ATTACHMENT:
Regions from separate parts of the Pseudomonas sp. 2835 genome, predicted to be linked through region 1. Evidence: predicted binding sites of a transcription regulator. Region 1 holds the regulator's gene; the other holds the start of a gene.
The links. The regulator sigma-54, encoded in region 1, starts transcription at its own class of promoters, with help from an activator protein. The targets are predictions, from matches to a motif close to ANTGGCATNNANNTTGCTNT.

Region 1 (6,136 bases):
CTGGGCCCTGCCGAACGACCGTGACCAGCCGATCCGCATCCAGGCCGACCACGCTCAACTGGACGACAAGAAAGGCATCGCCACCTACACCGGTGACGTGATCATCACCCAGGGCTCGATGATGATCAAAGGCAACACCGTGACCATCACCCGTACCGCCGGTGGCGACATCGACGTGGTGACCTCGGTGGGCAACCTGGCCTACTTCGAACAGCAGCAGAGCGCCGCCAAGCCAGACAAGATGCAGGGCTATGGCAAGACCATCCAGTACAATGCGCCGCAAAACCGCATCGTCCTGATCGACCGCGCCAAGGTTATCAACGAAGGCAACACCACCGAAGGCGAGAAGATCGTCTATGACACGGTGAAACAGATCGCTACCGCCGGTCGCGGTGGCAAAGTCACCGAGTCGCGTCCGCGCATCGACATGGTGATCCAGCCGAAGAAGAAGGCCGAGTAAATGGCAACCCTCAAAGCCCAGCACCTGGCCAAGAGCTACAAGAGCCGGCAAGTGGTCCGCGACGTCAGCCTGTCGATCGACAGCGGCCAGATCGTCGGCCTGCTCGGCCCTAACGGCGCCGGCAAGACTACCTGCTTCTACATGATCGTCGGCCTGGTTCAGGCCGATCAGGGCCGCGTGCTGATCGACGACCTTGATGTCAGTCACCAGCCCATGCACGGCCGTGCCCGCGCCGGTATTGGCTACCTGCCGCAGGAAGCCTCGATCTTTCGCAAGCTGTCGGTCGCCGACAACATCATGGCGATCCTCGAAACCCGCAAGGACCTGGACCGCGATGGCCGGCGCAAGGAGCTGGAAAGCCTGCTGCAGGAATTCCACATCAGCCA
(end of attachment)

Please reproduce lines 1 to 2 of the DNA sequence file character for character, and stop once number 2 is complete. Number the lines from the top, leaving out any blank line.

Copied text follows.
Regions from separate parts of the Pseudomonas sp. 2835 genome, predicted to be linked through region 1. Evidence: predicted binding sites of a transcription regulator. Region 1 holds the regulator's gene; the other holds the start of a gene.
The links. The regulator sigma-54, encoded in region 1, starts transcription at its own class of promoters, with help from an activator protein. The targets are predictions, from matches to a motif close to ANTGGCATNNANNTTGCTNT.